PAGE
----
Byline: Don Kaplan

NEW YORK — Striving to stand out among the regional discount chains, Bradlees Inc. says it will take more fashion risks, freshen assortments monthly, buy from fewer vendors and focus on quality, not low price.
The Braintree, Mass., discounter also is not seeking a merger with any other regional chain and will not emerge from bankruptcy protection until it attains “a healthy and viable balance sheet,” said Mark Cohen, chairman and chief executive officer, in an interview.
Bradlees filed Chapter 11 last June. As reported, the discounter will close 12 of its 134 stores by May as part of its reorganization.
“Bradlees is a company that is in trouble and has to prove something,” Cohen said. “So we’re telling our [buyers], ‘When in doubt, move up a tier in quality and buy a better product.”‘
Cohen, who joined Bradlees in December 1994 from the Lazarus division of Federated Department Stores, has brought a number of department store ideas to the discount chain. He wants stores to vary promotions from week to week, feature “at least two cycles of fashion” each season and move away from the commodities business dominated by Wal-Mart.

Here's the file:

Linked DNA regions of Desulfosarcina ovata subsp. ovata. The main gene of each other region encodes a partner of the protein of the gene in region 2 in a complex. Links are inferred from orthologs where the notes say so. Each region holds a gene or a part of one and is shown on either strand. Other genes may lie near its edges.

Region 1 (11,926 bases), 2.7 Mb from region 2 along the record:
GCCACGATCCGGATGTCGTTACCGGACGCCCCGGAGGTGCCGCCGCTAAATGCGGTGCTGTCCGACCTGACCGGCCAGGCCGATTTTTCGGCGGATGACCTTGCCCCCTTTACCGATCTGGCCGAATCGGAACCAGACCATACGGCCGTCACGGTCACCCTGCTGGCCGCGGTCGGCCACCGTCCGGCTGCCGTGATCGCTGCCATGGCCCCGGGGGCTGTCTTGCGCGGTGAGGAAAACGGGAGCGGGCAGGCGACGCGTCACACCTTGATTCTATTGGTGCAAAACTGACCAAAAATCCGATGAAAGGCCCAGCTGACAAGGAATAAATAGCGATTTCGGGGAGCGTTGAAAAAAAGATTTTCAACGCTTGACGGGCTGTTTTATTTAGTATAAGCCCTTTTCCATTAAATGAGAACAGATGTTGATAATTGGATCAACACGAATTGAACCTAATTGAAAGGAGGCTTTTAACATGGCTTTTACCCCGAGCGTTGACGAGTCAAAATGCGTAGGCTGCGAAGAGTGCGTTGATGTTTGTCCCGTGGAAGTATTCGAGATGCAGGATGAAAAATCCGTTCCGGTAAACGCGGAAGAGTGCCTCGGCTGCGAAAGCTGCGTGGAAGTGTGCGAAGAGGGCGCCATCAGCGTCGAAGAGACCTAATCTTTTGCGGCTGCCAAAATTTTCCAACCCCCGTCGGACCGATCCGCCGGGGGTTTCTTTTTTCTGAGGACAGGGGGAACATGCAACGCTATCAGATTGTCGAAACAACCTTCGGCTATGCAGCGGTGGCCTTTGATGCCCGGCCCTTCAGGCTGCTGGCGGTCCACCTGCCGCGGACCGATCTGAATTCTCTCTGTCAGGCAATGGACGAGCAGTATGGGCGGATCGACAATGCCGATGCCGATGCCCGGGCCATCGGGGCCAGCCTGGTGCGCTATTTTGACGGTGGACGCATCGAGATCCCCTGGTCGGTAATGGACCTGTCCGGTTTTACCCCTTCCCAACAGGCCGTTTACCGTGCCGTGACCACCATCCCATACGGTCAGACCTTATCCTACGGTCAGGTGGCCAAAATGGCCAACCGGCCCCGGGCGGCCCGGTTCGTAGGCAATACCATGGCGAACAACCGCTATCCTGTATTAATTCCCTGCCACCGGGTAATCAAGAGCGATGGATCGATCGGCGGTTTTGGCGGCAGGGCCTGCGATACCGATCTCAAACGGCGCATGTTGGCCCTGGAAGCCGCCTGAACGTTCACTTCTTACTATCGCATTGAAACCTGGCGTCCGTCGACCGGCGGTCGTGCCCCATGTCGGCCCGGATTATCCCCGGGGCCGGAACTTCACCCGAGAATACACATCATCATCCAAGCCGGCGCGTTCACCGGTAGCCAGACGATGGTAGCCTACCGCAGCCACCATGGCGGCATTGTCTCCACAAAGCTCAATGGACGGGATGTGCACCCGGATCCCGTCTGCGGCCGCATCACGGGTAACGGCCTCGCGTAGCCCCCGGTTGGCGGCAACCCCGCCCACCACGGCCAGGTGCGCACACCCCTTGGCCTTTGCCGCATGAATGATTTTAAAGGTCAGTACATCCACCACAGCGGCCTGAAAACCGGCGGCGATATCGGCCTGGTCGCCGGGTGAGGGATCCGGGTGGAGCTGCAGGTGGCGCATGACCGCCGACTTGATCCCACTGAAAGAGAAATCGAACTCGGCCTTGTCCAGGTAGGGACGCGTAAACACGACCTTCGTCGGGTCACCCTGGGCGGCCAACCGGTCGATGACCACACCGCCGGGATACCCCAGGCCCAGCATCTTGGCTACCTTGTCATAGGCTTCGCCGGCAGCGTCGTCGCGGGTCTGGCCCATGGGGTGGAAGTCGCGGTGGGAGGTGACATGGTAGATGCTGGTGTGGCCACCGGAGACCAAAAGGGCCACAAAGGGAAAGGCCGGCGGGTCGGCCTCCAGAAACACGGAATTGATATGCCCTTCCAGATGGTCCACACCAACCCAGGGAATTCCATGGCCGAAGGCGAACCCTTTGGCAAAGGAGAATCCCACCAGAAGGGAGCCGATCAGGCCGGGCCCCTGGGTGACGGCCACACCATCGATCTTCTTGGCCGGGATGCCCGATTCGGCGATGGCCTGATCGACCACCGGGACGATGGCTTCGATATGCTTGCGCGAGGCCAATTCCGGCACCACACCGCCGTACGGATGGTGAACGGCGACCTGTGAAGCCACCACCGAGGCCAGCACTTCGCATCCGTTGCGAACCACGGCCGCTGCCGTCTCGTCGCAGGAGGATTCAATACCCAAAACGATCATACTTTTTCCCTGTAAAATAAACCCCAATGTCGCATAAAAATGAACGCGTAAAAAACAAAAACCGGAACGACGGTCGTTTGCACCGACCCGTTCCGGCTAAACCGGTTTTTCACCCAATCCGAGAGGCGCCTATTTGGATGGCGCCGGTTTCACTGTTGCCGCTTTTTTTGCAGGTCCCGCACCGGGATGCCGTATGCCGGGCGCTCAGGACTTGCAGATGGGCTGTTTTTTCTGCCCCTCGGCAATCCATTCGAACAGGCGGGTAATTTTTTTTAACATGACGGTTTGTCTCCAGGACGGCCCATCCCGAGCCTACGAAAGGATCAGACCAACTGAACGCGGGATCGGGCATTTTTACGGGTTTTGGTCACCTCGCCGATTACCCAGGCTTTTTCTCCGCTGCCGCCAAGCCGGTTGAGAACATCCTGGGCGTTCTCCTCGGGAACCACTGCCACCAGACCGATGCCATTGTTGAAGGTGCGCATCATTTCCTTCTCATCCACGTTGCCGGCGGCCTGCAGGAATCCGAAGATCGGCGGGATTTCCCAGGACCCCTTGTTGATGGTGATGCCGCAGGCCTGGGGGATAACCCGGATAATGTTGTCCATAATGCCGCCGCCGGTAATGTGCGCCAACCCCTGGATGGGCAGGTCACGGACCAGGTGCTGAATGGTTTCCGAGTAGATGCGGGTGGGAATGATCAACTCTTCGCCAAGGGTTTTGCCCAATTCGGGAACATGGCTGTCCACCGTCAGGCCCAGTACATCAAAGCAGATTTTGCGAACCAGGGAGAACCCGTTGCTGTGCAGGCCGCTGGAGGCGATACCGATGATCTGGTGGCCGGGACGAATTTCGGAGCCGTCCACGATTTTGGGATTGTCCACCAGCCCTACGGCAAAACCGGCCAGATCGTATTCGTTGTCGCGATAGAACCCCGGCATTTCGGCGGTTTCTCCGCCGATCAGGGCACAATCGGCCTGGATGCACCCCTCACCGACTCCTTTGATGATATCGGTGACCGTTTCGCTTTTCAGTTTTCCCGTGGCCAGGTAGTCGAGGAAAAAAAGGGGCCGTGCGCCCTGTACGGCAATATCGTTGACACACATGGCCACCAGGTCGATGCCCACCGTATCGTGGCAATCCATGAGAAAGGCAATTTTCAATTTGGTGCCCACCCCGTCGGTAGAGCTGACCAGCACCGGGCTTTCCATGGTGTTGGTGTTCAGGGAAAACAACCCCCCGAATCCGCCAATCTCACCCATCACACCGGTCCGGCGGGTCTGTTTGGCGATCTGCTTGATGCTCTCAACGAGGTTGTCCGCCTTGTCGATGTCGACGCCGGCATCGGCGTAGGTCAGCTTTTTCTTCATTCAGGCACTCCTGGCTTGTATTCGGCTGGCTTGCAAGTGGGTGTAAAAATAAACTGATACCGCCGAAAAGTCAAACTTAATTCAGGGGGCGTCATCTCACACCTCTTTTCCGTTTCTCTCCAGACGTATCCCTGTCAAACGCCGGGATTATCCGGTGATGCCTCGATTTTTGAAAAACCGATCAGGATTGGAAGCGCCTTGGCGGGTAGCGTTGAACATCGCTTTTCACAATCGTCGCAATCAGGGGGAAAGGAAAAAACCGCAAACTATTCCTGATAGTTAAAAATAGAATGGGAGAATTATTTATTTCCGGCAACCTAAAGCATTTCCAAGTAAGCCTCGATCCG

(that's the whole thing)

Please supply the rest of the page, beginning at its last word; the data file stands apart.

Unlike traditional mass merchants, which front-load inventory at the beginning of the season and sell it for the next several months, Bradlees should look different every month, Cohen said.
“We want to be able to shift from long denim to shorts and kick off swim with a lot of energy. There has got to be a lot of excitement to the way the goods come in.”
Asked about the importance of fashion to Bradlees, Cohen said the chain has to be “right on the forefront of salable fashion.” Assortments will be casual, active, unconstructed, easy to present and edited so that they’re not confusing. Cohen said this dovetails with Bradlees’ plan to buy from fewer resources and put fewer sku’s on the floor.
“We’ve got to be interested in taking a risk on fashion as opposed to taking a risk on price,” he added. “I would rather mark down fashion that is at a reasonably high quality than mark down goods that we bought on the cheap that didn’t sell.”
As for the reports of a merger between Bradlees and Caldor, Cohen said, “At the moment, there is nothing, no truth, no activity whatsoever involving us, Caldor or anybody else.” Such a merger would not make sense, he added.
“I can’t find, in retail or anywhere else for that matter, any evidence of two failing companies combining and becoming successful. So my gut reaction to these kinds of overtures is: ‘How can two companies that are leaky lifeboats, that are both bailing water to save their lives, combine to become a cruise ship?”‘

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